On the Sonnets of Robert Frost
A Critical Examination of the 37 Poems
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About the Book
“The sonnet is the strictest form I have behaved in, and only then by pretending it wasn’t a sonnet,” Frost once wrote to Louis Untermeyer. Frost wrote his sonnets in couplets, triplets, and terza rima; frequently, he combined elements of the Italian and English forms. His genuis was in incorporating diverse styles, renewing reader interest in the form while retaining its accessibility. Several of the sonnets discussed are generally recognized as among the finest poems written in the twentieth century.
This is the first work to examine all the 37 poems published that are, based on the poet’s own prose writings on the subject, defined as true sonnets. It also provides a discussion of why some Frost works commonly accepted as sonnets do not meet his own criteria. Of course, the book provides content analyses of the sonnets with discussions of the various structures used.
About the Author(s)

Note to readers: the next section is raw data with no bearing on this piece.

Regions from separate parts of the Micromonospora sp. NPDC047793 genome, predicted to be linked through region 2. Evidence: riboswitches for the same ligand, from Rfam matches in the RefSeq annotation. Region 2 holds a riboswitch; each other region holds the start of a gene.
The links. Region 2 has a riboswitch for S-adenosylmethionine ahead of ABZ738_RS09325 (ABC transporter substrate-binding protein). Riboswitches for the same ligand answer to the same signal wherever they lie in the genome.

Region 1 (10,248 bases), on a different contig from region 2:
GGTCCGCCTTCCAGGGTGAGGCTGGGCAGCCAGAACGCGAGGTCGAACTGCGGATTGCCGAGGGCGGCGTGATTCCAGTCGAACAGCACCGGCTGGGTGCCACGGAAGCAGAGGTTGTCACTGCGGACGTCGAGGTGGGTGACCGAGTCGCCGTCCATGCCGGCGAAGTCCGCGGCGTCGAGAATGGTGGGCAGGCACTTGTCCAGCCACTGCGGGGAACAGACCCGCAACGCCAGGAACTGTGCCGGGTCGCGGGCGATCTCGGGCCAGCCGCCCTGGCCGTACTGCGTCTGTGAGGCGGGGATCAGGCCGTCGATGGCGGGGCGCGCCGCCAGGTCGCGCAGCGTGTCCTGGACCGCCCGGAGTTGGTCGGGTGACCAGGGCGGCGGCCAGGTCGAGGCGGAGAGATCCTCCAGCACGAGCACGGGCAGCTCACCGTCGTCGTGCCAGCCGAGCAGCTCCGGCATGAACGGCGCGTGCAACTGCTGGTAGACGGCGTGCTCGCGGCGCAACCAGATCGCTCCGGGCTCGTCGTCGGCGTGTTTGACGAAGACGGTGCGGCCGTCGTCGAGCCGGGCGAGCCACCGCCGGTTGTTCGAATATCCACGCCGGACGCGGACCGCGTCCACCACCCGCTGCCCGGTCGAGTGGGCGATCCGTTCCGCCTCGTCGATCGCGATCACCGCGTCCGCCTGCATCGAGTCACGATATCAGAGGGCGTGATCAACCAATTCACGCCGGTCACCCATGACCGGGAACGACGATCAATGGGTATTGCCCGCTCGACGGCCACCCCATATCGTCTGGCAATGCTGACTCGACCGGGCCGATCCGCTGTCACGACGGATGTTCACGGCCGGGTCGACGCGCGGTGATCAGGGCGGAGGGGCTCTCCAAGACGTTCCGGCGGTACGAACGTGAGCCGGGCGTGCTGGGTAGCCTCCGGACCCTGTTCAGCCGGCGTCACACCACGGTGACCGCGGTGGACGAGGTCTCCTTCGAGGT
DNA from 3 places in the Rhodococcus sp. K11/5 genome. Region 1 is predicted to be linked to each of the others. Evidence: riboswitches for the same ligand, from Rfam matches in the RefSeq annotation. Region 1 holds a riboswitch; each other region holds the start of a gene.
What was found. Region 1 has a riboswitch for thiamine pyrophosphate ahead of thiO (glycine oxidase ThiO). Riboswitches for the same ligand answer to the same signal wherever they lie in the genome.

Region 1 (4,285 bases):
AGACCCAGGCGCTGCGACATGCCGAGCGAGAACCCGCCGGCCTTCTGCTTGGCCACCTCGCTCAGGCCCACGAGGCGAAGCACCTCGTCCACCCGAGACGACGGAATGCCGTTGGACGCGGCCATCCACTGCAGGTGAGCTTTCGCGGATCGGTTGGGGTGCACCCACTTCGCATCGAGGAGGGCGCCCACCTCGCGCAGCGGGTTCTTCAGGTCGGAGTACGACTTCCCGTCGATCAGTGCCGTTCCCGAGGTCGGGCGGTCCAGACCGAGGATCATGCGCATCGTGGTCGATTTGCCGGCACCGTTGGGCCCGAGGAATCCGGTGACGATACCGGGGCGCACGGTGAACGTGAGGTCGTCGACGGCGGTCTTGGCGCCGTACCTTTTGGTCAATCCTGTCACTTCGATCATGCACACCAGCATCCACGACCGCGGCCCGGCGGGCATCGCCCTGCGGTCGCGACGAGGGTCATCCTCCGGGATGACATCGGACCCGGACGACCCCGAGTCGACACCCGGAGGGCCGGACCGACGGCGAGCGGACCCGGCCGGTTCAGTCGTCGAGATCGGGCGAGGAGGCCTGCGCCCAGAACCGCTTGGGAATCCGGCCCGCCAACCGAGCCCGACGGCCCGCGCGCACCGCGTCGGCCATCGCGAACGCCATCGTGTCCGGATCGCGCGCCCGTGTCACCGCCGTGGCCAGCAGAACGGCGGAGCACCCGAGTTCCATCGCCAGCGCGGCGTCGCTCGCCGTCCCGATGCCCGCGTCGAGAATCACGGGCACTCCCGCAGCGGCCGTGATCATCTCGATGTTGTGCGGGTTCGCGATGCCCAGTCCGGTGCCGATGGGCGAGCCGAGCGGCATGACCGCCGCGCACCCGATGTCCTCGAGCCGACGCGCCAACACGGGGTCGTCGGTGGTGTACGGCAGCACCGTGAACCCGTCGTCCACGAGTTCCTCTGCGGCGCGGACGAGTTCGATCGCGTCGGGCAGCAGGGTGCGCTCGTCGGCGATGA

Format: softcover (6 x 9)
Bibliographic Info: bibliography, index
Copyright Date: 2005 
Table of Contents
1 “An arrest of disorder”: Frost’s Forms and Themes 13
2 Into My Own: The Sonnets of A Boy’s Will 21
3 Range-Finding: The Sonnets of Mountain Interval 35
4 On a Tree…: The Sonnet of New Hampshire 51
5 Acquainted with the Night: The Sonnets of West-Running Brook 59
6 The Master Speed: The Sonnets of A Further Range 85
7 The Silken Tent: The Sonnets of A Witness Tree 101
8 Etherealizing: The Sonnets of Steeple Bush 113
9 Despair: Other Sonnets 127
Book Reviews & Awards
“useful…recommended…indispensable for Frost studies”—Choice; “it’s one of those landmarks in Frost criticism that still come along once in awhile”—Tar River Poetry.